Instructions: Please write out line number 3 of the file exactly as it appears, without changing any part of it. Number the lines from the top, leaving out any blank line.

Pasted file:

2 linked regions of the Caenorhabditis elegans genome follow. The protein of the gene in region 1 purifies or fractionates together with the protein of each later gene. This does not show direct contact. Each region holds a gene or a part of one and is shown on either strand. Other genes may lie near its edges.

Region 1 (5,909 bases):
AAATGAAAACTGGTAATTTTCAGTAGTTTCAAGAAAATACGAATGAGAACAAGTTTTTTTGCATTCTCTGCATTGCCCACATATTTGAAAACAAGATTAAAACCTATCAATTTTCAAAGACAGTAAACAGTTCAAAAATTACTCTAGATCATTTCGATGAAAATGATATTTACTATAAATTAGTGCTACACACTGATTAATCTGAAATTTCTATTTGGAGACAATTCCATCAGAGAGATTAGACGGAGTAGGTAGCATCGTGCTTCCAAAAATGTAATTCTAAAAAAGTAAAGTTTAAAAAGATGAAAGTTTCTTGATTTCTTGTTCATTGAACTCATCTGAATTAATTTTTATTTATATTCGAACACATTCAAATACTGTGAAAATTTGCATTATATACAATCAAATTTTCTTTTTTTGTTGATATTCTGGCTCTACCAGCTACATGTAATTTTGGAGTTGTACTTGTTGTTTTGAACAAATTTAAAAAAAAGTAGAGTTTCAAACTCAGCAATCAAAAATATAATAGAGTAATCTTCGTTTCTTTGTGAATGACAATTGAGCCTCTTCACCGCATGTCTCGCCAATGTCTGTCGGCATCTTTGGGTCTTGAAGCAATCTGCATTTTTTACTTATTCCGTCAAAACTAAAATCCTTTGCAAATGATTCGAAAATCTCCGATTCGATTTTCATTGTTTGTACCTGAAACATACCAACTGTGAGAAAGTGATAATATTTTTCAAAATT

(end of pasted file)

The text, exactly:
AAATGAAAACTGGTAATTTTCAGTAGTTTCAAGAAAATACGAATGAGAACAAGTTTTTTTGCATTCTCTGCATTGCCCACATATTTGAAAACAAGATTAAAACCTATCAATTTTCAAAGACAGTAAACAGTTCAAAAATTACTCTAGATCATTTCGATGAAAATGATATTTACTATAAATTAGTGCTACACACTGATTAATCTGAAATTTCTATTTGGAGACAATTCCATCAGAGAGATTAGACGGAGTAGGTAGCATCGTGCTTCCAAAAATGTAATTCTAAAAAAGTAAAGTTTAAAAAGATGAAAGTTTCTTGATTTCTTGTTCATTGAACTCATCTGAATTAATTTTTATTTATATTCGAACACATTCAAATACTGTGAAAATTTGCATTATATACAATCAAATTTTCTTTTTTTGTTGATATTCTGGCTCTACCAGCTACATGTAATTTTGGAGTTGTACTTGTTGTTTTGAACAAATTTAAAAAAAAGTAGAGTTTCAAACTCAGCAATCAAAAATATAATAGAGTAATCTTCGTTTCTTTGTGAATGACAATTGAGCCTCTTCACCGCATGTCTCGCCAATGTCTGTCGGCATCTTTGGGTCTTGAAGCAATCTGCATTTTTTACTTATTCCGTCAAAACTAAAATCCTTTGCAAATGATTCGAAAATCTCCGATTCGATTTTCATTGTTTGTACCTGAAACATACCAACTGTGAGAAAGTGATAATATTTTTCAAAATT